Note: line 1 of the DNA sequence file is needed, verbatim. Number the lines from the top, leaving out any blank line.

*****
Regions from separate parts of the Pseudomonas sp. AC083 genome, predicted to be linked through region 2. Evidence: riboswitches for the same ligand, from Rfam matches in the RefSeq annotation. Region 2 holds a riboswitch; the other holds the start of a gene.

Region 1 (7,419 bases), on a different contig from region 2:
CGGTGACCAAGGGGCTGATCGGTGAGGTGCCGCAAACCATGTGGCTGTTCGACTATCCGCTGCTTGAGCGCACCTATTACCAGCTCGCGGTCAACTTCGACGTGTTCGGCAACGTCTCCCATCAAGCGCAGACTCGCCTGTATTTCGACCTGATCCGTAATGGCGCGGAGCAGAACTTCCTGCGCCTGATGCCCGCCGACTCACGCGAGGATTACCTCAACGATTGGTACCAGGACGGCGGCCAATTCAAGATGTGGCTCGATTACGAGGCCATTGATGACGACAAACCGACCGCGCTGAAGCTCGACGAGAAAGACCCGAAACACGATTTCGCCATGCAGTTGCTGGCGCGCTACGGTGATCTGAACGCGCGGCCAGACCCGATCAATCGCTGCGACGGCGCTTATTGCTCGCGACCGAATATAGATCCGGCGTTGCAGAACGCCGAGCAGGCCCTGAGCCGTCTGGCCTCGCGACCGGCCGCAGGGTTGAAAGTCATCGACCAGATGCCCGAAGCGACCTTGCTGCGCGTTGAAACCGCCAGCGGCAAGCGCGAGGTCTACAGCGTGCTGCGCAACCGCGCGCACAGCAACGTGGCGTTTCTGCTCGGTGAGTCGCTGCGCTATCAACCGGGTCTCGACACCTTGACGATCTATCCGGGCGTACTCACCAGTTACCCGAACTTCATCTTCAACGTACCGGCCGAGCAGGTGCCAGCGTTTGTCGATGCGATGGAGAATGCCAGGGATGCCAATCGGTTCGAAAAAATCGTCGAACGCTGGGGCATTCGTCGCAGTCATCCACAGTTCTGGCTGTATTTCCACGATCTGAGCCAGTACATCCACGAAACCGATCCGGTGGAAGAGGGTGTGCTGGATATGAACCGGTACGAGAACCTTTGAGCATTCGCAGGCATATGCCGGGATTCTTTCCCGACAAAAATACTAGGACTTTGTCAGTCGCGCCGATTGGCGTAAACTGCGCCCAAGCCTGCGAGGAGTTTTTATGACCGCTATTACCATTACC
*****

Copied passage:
Regions from separate parts of the Pseudomonas sp. AC083 genome, predicted to be linked through region 2. Evidence: riboswitches for the same ligand, from Rfam matches in the RefSeq annotation. Region 2 holds a riboswitch; the other holds the start of a gene.